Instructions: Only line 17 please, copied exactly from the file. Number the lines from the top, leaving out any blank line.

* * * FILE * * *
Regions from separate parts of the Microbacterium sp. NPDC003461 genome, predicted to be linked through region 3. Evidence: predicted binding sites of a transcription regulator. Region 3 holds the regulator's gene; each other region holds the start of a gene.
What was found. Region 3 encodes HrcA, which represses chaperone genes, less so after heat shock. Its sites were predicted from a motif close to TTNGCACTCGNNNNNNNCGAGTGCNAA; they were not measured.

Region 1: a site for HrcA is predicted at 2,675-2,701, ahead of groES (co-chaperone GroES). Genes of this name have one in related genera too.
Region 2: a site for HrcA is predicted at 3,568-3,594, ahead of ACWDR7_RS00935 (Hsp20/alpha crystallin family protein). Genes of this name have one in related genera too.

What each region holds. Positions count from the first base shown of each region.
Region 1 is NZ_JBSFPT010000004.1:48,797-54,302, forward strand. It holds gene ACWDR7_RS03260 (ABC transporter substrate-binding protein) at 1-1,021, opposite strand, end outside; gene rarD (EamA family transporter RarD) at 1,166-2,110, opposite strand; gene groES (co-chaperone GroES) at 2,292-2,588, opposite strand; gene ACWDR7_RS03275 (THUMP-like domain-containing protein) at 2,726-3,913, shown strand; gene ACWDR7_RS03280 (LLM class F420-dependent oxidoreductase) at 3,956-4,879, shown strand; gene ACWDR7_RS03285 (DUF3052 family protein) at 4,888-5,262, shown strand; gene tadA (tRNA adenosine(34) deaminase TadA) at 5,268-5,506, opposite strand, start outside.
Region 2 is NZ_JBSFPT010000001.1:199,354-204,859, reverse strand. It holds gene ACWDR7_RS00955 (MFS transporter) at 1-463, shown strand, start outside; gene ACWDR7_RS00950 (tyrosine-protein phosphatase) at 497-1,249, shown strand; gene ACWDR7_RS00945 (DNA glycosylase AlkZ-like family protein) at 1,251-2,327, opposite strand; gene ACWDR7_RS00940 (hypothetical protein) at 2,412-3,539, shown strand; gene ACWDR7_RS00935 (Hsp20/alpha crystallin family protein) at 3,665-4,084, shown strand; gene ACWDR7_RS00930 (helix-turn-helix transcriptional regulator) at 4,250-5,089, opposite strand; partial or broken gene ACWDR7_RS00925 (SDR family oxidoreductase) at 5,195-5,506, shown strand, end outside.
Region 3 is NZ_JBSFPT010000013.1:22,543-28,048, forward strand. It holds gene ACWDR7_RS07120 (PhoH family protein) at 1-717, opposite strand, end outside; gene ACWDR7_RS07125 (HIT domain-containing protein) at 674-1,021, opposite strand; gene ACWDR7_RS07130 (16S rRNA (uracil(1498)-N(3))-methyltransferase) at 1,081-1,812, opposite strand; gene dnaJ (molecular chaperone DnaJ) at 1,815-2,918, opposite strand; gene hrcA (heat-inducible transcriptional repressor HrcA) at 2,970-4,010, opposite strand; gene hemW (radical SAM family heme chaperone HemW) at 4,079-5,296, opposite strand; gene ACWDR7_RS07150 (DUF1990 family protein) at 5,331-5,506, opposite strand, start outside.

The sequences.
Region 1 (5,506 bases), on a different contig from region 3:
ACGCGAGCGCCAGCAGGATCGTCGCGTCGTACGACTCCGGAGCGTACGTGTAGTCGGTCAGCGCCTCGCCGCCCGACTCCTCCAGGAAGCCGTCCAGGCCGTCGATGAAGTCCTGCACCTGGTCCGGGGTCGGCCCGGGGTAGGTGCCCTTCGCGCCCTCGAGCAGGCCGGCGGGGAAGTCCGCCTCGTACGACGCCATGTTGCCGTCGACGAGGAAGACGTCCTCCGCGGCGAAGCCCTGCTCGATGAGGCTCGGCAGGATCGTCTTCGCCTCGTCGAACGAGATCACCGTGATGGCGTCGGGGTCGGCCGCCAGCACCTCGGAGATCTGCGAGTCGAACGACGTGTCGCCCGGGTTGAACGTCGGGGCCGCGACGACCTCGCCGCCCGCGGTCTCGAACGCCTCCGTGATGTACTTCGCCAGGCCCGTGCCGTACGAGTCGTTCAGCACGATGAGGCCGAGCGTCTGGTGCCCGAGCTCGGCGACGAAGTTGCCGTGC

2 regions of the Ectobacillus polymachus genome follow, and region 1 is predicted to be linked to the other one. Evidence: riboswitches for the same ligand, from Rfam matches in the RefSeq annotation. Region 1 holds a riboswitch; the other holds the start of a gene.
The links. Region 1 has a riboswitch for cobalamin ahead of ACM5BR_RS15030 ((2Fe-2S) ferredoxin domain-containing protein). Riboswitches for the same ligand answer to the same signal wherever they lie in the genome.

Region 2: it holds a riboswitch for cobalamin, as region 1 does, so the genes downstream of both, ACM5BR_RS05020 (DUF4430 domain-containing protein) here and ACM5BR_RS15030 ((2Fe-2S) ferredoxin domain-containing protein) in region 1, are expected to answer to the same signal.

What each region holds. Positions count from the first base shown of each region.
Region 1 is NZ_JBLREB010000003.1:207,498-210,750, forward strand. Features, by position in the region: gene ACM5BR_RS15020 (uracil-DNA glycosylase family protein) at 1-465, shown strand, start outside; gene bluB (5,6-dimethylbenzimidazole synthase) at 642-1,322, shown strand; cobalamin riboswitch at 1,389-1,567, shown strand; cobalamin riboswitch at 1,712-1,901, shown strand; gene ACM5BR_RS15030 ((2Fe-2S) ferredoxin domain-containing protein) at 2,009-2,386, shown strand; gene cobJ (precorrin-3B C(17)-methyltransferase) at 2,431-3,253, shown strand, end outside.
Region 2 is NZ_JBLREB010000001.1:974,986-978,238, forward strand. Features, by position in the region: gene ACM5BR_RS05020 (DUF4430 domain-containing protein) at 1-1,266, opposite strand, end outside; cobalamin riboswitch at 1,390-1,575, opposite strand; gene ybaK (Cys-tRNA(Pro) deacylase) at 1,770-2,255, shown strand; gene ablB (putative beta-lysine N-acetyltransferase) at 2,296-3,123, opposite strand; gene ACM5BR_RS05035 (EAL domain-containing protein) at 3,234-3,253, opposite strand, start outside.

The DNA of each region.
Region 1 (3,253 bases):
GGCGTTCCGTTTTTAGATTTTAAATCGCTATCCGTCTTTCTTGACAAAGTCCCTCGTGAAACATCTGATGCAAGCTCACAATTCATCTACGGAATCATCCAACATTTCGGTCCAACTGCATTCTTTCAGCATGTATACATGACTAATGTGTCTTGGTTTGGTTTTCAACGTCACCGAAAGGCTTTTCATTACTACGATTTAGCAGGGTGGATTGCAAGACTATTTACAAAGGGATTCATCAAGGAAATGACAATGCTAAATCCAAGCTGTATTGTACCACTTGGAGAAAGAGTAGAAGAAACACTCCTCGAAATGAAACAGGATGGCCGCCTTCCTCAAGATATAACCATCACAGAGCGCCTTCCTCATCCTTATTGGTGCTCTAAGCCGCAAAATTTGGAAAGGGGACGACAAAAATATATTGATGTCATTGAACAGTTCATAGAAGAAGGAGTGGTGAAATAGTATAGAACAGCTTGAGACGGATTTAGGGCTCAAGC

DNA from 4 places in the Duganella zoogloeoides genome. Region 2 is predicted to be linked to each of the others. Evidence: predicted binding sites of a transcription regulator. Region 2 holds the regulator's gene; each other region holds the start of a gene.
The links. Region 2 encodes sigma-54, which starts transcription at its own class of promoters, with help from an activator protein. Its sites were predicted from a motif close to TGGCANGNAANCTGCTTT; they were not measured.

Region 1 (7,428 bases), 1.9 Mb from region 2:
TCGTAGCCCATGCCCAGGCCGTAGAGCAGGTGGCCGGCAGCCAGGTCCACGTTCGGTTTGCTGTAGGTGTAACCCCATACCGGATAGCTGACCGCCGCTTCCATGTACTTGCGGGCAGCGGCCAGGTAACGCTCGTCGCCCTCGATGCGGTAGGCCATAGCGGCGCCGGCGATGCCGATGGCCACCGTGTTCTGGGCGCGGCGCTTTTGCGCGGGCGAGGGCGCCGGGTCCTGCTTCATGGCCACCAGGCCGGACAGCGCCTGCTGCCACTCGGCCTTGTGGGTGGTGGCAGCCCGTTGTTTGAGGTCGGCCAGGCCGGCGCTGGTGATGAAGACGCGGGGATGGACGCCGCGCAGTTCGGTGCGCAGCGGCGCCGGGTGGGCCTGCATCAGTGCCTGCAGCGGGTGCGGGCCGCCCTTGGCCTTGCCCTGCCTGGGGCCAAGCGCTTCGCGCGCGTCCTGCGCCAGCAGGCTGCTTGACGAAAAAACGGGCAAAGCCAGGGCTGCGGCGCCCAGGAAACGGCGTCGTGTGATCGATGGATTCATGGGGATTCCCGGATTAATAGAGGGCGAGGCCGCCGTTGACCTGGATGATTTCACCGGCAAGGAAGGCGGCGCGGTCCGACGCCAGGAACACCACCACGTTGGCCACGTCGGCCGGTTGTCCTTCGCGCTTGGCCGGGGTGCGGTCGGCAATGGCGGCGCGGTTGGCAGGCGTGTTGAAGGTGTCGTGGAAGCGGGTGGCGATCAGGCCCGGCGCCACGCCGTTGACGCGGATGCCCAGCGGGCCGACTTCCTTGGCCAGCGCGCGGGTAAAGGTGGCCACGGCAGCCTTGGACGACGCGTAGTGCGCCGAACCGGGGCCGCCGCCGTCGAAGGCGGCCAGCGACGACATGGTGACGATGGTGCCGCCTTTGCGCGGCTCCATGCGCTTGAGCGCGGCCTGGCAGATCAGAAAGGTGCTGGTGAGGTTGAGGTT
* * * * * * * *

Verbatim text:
Region 2 is NZ_JBLREB010000001.1:974,986-978,238, forward strand. Features, by position in the region: gene ACM5BR_RS05020 (DUF4430 domain-containing protein) at 1-1,266, opposite strand, end outside; cobalamin riboswitch at 1,390-1,575, opposite strand; gene ybaK (Cys-tRNA(Pro) deacylase) at 1,770-2,255, shown strand; gene ablB (putative beta-lysine N-acetyltransferase) at 2,296-3,123, opposite strand; gene ACM5BR_RS05035 (EAL domain-containing protein) at 3,234-3,253, opposite strand, start outside.